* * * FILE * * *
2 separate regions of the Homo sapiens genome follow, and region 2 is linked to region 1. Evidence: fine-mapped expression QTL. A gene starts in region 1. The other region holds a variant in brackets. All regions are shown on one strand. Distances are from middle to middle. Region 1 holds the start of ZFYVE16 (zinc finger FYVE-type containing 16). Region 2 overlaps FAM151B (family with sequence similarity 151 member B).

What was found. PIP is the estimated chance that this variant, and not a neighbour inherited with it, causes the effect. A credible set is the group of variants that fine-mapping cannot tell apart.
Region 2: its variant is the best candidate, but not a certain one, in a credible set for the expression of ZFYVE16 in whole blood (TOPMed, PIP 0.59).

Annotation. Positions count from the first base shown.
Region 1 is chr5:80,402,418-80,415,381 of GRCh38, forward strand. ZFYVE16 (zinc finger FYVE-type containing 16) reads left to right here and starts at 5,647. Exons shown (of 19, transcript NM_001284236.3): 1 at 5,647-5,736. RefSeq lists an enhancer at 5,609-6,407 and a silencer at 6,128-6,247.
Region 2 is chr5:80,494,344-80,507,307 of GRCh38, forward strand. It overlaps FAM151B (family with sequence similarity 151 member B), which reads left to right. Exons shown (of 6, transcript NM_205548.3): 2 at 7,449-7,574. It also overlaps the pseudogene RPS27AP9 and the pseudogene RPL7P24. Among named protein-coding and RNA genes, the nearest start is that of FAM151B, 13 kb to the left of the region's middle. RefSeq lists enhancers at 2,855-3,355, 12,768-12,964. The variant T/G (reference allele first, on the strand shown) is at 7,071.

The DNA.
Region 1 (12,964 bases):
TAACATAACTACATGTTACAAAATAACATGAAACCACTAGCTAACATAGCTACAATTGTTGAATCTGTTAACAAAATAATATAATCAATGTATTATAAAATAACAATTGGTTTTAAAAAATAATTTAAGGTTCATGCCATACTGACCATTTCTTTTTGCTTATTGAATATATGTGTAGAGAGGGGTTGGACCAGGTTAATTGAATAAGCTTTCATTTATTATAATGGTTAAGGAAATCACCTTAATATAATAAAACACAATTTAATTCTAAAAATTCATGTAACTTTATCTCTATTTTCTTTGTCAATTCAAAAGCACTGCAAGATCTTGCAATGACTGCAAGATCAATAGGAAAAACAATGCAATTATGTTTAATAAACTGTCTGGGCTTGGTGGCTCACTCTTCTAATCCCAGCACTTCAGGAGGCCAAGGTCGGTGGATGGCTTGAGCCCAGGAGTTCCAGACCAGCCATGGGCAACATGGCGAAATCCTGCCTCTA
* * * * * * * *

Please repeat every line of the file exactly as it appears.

2 separate regions of the Homo sapiens genome follow, and region 2 is linked to region 1. Evidence: fine-mapped expression QTL. A gene starts in region 1. The other region holds a variant in brackets. All regions are shown on one strand. Distances are from middle to middle. Region 1 holds the start of ZFYVE16 (zinc finger FYVE-type containing 16). Region 2 overlaps FAM151B (family with sequence similarity 151 member B).

What was found. PIP is the estimated chance that this variant, and not a neighbour inherited with it, causes the effect. A credible set is the group of variants that fine-mapping cannot tell apart.
Region 2: its variant is the best candidate, but not a certain one, in a credible set for the expression of ZFYVE16 in whole blood (TOPMed, PIP 0.59).

Annotation. Positions count from the first base shown.
Region 1 is chr5:80,402,418-80,415,381 of GRCh38, forward strand. ZFYVE16 (zinc finger FYVE-type containing 16) reads left to right here and starts at 5,647. Exons shown (of 19, transcript NM_001284236.3): 1 at 5,647-5,736. RefSeq lists an enhancer at 5,609-6,407 and a silencer at 6,128-6,247.
Region 2 is chr5:80,494,344-80,507,307 of GRCh38, forward strand. It overlaps FAM151B (family with sequence similarity 151 member B), which reads left to right. Exons shown (of 6, transcript NM_205548.3): 2 at 7,449-7,574. It also overlaps the pseudogene RPS27AP9 and the pseudogene RPL7P24. Among named protein-coding and RNA genes, the nearest start is that of FAM151B, 13 kb to the left of the region's middle. RefSeq lists enhancers at 2,855-3,355, 12,768-12,964. The variant T/G (reference allele first, on the strand shown) is at 7,071.

The DNA.
Region 1 (12,964 bases):
TAACATAACTACATGTTACAAAATAACATGAAACCACTAGCTAACATAGCTACAATTGTTGAATCTGTTAACAAAATAATATAATCAATGTATTATAAAATAACAATTGGTTTTAAAAAATAATTTAAGGTTCATGCCATACTGACCATTTCTTTTTGCTTATTGAATATATGTGTAGAGAGGGGTTGGACCAGGTTAATTGAATAAGCTTTCATTTATTATAATGGTTAAGGAAATCACCTTAATATAATAAAACACAATTTAATTCTAAAAATTCATGTAACTTTATCTCTATTTTCTTTGTCAATTCAAAAGCACTGCAAGATCTTGCAATGACTGCAAGATCAATAGGAAAAACAATGCAATTATGTTTAATAAACTGTCTGGGCTTGGTGGCTCACTCTTCTAATCCCAGCACTTCAGGAGGCCAAGGTCGGTGGATGGCTTGAGCCCAGGAGTTCCAGACCAGCCATGGGCAACATGGCGAAATCCTGCCTCTA